These 4 adapted books, along with the lesson plan and data sheet, are a fun, engaging tool for teaching students with autism and language disabilities to follow directions and respond to multiple cues in reading and educational materials. The interactive books are differentiated to work with early learners of the skills and increase complexity through the volumes as the student masters the skill.
These books are great for students with autism and related disabilities who have significant receptive language delays. They are appropriate for any age. IEP goals that are addressed by the books are included below.
They can be used in 1-1 instruction through discrete trials or Pivotal Response Training or during group activities for interaction and generalization/practice.
- Volume / Book 1: Focuses on attending to 1 characteristic of materials (red cookie)
- Volume / Book 1A: Is the same as book 1 but with added visual cues in the text (e.g., the word red is colored red)
- Volume / Book 2: Focuses on attending to 2 characteristics of materials (red, round cookie)
- Volume / Book 3: Focuses on a characteristic of the cookie (color and shape) as well as a characteristic (red or green) of the plate it is put on.
- Teaching program and data sheet for tracking progress across the steps
- Extension activities and differentiation suggestions
- Cookie manipulatives
Responding to multiple cues is considered to be a pivotal skill for students with autism spectrum disorder (ASD) and is part of the basis for Pivotal Response Training (PRT). Simply put, it means that the student can focus on more than one element of a item, interaction or task at a time. It is part of what makes up joint attention (being able to look at a speaker and to what the speaker is referencing), which is also considered to be a critical early learning skill for children with ASD.. Whether we teach it with PRT, discrete trials or any other teaching method, students on the spectrum benefit from explicit instruction in being able to attend to multiple stimuli simultaneously in order to begin to learn effectively from their environment more independently. For instance, if a student can’t reference more than 1 element in an academic environment, he can look at the teacher or look at his work, but he can’t focus on both. Similarly, if he is looking at materials, he can’t identify pictures or words with more than 1 relevant element. For example, he could find words that begin with P but not one that begins with P and ends with K.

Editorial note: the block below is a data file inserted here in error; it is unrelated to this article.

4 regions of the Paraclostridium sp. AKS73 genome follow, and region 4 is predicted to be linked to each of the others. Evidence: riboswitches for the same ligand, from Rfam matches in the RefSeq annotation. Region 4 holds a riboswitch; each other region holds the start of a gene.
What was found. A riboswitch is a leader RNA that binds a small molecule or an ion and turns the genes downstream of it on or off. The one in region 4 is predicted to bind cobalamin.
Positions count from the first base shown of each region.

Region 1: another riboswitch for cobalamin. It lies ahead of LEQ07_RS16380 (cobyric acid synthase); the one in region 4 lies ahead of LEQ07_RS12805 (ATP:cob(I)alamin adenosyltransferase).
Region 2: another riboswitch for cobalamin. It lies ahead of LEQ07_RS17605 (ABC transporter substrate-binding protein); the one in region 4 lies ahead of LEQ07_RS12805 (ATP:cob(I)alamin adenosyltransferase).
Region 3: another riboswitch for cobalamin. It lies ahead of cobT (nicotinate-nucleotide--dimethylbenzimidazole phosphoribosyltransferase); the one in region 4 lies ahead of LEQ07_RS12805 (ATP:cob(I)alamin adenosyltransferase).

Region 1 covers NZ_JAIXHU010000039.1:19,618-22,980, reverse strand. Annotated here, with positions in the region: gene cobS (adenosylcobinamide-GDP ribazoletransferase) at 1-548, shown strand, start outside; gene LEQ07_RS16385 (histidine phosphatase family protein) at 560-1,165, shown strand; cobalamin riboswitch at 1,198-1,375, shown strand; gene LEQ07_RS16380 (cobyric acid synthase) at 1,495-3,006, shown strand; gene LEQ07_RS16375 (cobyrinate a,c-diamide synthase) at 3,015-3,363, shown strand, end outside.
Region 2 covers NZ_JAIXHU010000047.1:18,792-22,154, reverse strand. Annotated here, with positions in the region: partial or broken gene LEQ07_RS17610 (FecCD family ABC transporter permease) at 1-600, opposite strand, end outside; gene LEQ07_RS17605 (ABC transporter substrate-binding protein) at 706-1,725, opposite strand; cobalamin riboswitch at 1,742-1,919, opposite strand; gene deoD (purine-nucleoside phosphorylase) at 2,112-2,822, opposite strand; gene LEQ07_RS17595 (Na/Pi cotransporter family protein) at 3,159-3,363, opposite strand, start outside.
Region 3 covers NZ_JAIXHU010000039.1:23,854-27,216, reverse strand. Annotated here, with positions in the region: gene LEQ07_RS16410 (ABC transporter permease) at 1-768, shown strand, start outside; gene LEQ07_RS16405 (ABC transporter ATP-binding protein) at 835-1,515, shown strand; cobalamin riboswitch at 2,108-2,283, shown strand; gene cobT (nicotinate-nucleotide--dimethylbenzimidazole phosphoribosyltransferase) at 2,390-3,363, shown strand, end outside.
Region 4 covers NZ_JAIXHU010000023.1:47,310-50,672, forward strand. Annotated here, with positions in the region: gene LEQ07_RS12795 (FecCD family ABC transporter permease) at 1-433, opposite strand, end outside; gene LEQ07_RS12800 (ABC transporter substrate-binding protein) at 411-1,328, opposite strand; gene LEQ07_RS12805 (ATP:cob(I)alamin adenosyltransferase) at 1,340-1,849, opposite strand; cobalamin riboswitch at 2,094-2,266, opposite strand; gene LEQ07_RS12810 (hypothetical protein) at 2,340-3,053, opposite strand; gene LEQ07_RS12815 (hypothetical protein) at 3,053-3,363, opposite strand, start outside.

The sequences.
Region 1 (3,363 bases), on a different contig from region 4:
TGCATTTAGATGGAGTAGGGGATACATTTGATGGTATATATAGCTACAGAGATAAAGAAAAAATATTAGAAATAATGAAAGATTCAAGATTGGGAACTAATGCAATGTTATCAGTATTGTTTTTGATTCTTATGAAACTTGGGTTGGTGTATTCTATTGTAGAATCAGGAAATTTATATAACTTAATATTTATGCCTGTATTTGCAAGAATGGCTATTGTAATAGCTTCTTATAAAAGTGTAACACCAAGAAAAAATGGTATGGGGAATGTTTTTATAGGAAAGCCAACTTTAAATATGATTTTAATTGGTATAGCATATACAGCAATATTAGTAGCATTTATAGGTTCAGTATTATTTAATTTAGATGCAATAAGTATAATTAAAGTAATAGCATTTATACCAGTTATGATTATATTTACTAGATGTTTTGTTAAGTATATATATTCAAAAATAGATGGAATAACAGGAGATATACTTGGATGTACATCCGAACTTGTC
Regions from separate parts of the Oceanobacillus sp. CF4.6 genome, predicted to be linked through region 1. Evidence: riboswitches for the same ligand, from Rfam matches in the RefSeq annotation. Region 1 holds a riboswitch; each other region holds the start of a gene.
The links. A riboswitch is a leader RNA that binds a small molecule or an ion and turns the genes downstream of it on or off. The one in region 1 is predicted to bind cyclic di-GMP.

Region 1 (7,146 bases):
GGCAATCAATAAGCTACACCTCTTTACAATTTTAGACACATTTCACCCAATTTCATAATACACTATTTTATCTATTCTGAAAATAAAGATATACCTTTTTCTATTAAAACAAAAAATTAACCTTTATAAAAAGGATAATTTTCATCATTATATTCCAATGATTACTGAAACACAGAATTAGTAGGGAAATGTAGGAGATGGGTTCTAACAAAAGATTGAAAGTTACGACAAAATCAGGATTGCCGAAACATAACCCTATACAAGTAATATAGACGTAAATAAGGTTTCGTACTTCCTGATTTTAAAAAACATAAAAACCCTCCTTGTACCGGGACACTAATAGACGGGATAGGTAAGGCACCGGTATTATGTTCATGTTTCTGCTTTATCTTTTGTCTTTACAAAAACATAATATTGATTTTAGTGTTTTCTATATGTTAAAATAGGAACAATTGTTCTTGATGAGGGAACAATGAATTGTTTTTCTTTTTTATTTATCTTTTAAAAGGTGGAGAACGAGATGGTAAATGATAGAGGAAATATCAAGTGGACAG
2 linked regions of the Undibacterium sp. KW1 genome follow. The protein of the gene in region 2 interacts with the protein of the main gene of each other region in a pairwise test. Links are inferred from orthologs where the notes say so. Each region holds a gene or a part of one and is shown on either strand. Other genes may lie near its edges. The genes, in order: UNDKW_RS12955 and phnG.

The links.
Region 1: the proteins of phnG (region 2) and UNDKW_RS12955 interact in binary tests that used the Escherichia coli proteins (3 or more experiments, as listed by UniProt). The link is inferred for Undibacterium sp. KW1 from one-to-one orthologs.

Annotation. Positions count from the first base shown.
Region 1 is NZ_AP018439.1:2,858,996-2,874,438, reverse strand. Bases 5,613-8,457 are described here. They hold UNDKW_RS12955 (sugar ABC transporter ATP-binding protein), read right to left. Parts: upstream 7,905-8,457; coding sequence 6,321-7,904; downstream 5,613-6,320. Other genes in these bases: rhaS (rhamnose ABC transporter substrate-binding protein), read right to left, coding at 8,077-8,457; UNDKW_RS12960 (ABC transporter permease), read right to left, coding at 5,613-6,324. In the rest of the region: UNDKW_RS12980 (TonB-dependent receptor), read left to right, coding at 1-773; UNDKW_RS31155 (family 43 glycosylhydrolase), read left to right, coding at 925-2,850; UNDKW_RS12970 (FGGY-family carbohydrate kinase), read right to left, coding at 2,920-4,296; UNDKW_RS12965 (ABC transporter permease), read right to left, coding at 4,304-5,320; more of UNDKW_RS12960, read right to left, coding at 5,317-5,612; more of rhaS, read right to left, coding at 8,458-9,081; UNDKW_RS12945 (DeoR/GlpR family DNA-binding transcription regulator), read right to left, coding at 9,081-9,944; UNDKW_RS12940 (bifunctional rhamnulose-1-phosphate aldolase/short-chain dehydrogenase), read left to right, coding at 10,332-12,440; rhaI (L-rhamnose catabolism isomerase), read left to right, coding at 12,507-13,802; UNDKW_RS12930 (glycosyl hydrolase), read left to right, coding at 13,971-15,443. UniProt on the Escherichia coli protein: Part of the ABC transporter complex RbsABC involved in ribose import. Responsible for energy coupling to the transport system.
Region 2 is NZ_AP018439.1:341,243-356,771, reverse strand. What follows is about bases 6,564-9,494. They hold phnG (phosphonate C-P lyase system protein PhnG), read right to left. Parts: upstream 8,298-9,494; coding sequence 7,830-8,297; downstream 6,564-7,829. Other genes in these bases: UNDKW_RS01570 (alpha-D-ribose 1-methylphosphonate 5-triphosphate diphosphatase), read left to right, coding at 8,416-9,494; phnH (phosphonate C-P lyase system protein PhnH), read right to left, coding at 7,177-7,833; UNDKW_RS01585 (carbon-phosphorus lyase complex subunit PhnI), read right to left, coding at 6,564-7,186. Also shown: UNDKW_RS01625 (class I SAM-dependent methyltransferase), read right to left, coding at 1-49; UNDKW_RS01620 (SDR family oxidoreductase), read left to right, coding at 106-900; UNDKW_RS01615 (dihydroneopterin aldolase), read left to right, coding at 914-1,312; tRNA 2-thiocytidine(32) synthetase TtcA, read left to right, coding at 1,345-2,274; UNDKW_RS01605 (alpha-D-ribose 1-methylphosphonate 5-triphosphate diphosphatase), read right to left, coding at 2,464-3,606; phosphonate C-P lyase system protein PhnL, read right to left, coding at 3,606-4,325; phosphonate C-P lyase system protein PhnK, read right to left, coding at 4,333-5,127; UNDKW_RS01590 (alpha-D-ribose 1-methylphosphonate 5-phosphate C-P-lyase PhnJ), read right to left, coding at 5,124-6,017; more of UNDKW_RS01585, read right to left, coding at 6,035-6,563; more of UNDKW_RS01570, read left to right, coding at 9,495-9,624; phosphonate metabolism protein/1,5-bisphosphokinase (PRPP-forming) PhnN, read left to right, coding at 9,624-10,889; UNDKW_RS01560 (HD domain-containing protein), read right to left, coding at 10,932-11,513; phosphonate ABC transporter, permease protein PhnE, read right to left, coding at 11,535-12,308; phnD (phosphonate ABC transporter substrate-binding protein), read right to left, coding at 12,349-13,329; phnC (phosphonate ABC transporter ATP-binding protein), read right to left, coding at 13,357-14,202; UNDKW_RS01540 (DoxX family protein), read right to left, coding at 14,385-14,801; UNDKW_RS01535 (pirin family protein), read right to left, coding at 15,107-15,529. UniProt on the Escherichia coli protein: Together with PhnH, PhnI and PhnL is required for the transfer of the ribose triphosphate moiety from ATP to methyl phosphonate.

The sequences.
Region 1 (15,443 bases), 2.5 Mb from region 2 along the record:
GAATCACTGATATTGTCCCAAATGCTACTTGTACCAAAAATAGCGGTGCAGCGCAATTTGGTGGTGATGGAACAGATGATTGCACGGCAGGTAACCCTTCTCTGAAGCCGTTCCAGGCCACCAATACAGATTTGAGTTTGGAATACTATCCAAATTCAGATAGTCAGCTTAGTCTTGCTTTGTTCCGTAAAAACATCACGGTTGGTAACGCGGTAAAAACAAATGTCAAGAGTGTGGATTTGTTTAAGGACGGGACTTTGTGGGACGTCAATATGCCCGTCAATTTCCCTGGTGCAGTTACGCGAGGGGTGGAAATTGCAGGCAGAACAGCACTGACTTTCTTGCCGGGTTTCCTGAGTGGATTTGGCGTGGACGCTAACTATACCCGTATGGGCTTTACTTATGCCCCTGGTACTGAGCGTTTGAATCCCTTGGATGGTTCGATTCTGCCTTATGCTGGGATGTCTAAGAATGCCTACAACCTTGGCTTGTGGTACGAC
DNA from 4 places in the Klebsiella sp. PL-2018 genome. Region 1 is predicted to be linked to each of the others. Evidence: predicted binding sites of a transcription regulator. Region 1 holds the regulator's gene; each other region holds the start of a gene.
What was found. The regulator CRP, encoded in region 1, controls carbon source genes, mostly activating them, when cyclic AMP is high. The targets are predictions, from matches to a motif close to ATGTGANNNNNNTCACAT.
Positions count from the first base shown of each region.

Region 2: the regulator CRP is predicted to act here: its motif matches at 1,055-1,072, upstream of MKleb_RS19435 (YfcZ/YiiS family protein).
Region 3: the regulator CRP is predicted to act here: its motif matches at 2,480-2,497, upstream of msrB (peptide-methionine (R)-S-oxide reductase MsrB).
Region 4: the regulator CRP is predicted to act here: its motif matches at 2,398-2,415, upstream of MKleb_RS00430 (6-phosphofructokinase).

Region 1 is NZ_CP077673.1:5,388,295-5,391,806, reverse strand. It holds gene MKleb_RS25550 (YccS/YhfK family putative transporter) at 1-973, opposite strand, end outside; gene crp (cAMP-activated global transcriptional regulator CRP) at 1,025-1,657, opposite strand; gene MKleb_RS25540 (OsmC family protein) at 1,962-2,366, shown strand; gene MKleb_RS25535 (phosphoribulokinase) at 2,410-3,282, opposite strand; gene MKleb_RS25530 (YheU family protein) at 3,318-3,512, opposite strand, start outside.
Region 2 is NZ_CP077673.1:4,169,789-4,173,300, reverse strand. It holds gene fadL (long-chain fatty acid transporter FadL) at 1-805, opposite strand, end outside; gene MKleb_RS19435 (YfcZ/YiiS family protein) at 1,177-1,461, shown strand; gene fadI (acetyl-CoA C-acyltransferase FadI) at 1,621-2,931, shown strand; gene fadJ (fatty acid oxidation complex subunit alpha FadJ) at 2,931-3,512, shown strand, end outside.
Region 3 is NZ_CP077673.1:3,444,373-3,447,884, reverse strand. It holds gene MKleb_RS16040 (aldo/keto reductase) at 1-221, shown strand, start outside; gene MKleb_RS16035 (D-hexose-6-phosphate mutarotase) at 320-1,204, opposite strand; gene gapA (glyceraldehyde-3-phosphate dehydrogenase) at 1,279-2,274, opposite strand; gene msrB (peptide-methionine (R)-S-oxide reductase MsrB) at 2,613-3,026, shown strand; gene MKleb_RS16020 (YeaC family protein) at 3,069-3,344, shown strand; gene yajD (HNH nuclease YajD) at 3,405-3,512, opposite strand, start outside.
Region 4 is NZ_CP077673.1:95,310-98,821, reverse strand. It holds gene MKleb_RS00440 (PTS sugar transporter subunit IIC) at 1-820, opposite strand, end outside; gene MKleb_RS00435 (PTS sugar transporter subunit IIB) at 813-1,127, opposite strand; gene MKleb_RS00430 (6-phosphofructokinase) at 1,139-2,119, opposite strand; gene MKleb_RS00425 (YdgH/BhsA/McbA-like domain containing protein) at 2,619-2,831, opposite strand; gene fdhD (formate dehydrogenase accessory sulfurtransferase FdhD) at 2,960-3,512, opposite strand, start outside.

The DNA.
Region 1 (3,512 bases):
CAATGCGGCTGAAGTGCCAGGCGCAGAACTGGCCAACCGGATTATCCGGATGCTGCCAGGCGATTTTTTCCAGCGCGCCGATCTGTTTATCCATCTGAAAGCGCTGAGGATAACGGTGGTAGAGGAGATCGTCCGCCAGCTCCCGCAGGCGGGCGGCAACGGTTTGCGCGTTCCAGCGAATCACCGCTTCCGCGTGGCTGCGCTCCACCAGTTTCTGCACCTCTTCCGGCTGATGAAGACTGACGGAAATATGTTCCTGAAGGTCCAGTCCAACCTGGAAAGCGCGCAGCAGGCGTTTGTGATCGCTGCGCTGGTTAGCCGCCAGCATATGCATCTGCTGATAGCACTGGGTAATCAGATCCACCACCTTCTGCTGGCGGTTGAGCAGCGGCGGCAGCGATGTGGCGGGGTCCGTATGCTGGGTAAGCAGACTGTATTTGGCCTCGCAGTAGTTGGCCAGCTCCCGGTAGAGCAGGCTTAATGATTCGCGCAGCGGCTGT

GOAL: Max will follow different types of directions with different types of materials requiring attention to at least 2 cues within the direction (e.g., put the green, round cookie on the plate or put the green cookie on the red plate) with 80% accuracy daily for one week in at least 2 settings during the school day by the end of the IEP period [insert date].
Max will follow a one-step direction that requires 1 discrimination between at least 4 similar items to complete it (e.g., put the green cookie on the plate) with 80% accuracy daily for 3 consecutive days by the end of the first quarter [insert date].
Max will follow one-step directions that require attending to two cues of the material (e.g., put the red, round cookie on the plate) when given a field of at least 4 choices with 80% accuracy daily for 3 consecutive days by the end of the second quarter [insert date].
Max will follow one-step directions that require attending to one differentiation among the material to be chosen and differentiating where to place it (e.g., put the red cookie on the green plate) with 80% accuracy daily for 3 consecutive days by the end of the third quarter [insert date].
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Sweet Directions by Christine Reeve is copyrighted for single classroom use only. This product may not be resold and can be copied for personal use within a classroom only. If extra copies are needed throughout a school district, please email firstname.lastname@example.org for prices. © Christine Reeve